-Ovid's Metamorphoses, Book 6 (Translated by A.S. Kline)[1]

The Challenge

Minerva transforms herself into an old woman and approaches Arachne. She then implores Arachne to repent to Minerva, saying that if she does she will be forgiven. Arachne strongly rejects the suggestion, and asks why hasn't Minerva come herself. At this offense Minerva reveals her true form. Arachne is undaunted, and they engage in a weaving competition.

"Bk VI:26-69 Pallas Minerva challenges Arachne
Pallas Minerva took the shape of an old woman: adding grey hair to her temples, and ageing her limbs, which she supported with a stick. Then she spoke, to the girl, as follows. ‘Not everything old age has is to be shunned: knowledge comes with advancing years. Do not reject my advice: seek great fame amongst mortals for your skill in weaving, but give way to the goddess, and ask her forgiveness, rash girl, with a humble voice: she will forgive if you will ask.’ Arachne looked fiercely at her and left the work she was on: scarcely restraining her hands, and with dark anger in her face. Pallas, disguised it is true, received this answer. ‘Weak-minded and worn out by tedious old age, you come here, and having lived too long destroys you. Let your daughter-in-law if you have one, let your daughter if you have one, listen to your voice. I have wisdom enough of my own. You think your advice is never heeded: that is my feeling too. Why does she not come herself? Why does she shirk this contest?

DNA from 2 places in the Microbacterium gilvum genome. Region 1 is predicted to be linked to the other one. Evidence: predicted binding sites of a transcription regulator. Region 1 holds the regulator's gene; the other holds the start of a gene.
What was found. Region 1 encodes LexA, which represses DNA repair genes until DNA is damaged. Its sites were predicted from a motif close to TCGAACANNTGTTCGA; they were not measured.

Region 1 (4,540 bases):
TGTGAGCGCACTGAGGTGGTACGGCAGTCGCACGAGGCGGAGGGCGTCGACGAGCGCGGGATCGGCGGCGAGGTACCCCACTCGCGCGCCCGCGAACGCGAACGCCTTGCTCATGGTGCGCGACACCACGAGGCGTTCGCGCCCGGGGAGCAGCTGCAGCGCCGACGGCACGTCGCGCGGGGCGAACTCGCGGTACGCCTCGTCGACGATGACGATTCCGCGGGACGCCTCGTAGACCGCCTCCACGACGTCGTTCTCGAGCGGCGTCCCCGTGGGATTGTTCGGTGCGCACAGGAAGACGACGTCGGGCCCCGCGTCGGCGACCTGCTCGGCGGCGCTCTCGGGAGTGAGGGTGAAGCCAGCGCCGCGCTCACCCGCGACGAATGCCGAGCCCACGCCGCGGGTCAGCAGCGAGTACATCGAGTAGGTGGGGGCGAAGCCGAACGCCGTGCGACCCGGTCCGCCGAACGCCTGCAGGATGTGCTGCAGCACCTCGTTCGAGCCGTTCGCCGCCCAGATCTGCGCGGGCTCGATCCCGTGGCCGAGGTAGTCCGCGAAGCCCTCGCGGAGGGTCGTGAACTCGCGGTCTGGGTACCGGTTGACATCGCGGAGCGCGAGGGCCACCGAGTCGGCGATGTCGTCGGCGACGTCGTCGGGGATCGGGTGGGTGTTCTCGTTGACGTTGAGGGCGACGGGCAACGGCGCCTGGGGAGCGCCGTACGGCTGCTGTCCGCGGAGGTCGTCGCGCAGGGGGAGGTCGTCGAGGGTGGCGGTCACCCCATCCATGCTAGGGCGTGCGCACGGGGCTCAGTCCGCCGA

The goddess said ‘She is here!’ and, relinquishing the old woman’s form, revealed Pallas Minerva. The nymphs and the Phrygian women worshipped her godhead: the girl alone remained unafraid, yet she did blush, as the sky is accustomed to redden when Aurora first stirs, and, after a while, to whiten at the sun from the east. She is stubborn in her attempt, and rushes on to her fate, eager for a worthless prize. Now, Jupiter’s daughter does not refuse, and does not give warning, or delay the contest a moment. Immediately they both position themselves, in separate places, and stretch out the fine threads, for the warp, over twin frames. The frame is fastened to the cross-beam; the threads of the warp separated with the reed; the thread of the weft is inserted between, in the pointed shuttles that their fingers have readied; and, drawn through the warp, the threads of the weft are beaten into place, struck by the comb’s notched teeth. They each work quickly, and, with their clothes gathered in tight, under their breasts, apply skilful arms, their zeal not making it seem like work. There, shades of purple, dyed in Tyrian bronze vessels, are woven into the cloth, and also lighter colours, shading off gradually. The threads that touch seem the same, but the extremes are distant, as when, often, after a rainstorm, the expanse of the sky, struck by the sunlight, is stained by a rainbow in one vast arch, in which a thousand separate colours shine, but the eye itself still cannot see the transitions. There, are inserted lasting threads of gold, and an ancient tale is spun in the web."